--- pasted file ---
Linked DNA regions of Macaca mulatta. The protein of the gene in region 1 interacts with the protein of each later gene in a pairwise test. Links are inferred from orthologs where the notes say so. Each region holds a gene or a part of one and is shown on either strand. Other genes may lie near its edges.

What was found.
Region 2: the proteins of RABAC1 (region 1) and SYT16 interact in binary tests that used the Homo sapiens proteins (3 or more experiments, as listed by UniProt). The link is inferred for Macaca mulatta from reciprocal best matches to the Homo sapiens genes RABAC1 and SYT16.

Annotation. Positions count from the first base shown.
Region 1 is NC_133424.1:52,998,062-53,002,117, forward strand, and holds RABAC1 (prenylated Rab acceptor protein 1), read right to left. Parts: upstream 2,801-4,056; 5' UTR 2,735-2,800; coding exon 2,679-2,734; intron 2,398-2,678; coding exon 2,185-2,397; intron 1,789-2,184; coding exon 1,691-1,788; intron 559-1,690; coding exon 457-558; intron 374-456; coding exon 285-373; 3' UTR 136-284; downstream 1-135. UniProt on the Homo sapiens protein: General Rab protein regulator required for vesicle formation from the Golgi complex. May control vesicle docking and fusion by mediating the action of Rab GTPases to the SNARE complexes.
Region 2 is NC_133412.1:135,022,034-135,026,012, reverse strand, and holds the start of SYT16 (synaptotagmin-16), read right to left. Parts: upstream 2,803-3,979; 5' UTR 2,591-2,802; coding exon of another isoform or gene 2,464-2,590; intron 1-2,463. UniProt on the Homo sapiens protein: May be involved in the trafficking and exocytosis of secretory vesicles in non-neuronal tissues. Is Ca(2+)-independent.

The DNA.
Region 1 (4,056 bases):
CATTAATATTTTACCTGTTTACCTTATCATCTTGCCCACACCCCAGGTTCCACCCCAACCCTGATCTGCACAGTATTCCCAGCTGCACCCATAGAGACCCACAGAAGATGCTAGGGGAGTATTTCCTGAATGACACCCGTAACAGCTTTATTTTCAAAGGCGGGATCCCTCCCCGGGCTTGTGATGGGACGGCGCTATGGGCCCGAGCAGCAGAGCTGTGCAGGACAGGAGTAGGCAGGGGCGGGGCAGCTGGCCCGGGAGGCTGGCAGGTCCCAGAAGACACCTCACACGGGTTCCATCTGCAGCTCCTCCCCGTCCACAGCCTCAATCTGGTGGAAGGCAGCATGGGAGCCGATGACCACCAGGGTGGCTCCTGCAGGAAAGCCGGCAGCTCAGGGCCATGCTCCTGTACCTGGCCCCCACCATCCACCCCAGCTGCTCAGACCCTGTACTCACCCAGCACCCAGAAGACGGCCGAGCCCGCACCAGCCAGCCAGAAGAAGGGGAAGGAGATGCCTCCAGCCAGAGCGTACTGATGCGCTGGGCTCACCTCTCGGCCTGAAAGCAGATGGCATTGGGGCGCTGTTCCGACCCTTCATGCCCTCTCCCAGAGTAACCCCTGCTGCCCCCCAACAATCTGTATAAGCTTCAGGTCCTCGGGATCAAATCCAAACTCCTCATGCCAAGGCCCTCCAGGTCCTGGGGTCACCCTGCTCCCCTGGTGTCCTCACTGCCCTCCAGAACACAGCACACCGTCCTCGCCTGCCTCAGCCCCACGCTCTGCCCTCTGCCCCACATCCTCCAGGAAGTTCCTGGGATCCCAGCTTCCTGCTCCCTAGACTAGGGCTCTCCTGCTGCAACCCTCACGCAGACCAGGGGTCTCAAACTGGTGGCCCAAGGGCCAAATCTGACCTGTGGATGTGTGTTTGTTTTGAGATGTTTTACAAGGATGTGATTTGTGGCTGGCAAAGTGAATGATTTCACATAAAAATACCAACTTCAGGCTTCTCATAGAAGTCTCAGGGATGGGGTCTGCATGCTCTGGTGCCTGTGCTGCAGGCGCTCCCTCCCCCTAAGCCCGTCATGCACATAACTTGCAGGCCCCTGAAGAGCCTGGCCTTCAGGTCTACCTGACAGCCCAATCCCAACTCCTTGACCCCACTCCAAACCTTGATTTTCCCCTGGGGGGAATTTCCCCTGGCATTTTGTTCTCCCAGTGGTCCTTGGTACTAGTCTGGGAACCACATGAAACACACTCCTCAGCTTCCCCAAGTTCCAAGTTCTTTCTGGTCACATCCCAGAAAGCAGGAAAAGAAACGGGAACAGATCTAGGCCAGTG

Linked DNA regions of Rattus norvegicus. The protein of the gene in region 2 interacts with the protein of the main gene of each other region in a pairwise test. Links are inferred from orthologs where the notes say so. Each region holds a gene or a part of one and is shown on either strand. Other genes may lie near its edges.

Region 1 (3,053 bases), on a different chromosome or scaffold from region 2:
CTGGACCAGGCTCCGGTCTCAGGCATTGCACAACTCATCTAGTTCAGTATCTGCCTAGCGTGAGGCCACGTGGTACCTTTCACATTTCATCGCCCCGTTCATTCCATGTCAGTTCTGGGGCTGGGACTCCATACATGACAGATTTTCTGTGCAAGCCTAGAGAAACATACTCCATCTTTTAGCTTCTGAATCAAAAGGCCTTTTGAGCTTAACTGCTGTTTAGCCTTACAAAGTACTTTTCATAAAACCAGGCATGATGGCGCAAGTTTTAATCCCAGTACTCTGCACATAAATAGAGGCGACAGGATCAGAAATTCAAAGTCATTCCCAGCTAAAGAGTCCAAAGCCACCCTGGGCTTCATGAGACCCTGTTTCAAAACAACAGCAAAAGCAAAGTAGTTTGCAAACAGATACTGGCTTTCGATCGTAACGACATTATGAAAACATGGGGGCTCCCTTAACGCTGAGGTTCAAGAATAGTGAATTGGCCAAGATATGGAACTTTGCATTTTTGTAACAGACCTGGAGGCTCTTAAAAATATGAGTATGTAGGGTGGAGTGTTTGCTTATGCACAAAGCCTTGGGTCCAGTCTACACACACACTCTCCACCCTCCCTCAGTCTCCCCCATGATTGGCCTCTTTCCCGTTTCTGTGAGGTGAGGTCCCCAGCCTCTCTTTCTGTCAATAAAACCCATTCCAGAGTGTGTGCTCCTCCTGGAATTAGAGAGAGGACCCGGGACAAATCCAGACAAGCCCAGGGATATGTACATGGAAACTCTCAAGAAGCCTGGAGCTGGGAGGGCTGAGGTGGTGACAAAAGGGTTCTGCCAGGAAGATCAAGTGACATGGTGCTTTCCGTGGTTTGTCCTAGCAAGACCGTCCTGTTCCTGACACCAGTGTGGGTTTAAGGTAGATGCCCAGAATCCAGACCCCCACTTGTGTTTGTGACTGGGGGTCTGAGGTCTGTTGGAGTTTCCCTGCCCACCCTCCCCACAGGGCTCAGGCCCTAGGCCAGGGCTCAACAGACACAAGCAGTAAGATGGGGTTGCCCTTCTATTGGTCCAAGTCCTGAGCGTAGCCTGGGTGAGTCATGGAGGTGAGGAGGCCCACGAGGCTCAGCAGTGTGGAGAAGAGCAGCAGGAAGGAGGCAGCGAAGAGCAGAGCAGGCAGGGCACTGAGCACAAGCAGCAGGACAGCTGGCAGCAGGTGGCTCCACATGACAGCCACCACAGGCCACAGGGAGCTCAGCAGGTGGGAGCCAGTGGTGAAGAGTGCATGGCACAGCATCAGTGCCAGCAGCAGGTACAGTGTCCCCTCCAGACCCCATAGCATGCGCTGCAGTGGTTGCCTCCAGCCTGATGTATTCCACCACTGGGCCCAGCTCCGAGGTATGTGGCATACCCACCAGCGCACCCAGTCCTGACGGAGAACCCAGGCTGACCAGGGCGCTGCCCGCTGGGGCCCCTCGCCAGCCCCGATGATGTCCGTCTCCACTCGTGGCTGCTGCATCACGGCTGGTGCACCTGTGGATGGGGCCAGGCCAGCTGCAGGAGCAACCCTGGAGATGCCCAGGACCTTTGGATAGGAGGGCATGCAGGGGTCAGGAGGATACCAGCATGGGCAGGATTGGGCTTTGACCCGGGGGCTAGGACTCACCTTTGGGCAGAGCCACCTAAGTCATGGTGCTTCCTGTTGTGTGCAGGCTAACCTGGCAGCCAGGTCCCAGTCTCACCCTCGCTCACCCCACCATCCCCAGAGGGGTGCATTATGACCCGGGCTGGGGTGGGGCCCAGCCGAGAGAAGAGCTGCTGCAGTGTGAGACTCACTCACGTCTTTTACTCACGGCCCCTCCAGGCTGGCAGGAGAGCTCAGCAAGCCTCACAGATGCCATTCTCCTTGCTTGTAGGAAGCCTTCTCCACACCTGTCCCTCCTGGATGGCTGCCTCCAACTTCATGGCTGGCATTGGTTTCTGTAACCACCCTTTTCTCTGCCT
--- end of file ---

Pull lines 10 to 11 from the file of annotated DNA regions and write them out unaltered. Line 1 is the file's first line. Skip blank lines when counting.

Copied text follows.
Linked DNA regions of Rattus norvegicus. The protein of the gene in region 2 interacts with the protein of the main gene of each other region in a pairwise test. Links are inferred from orthologs where the notes say so. Each region holds a gene or a part of one and is shown on either strand. Other genes may lie near its edges.

Region 1 (3,053 bases), on a different chromosome or scaffold from region 2: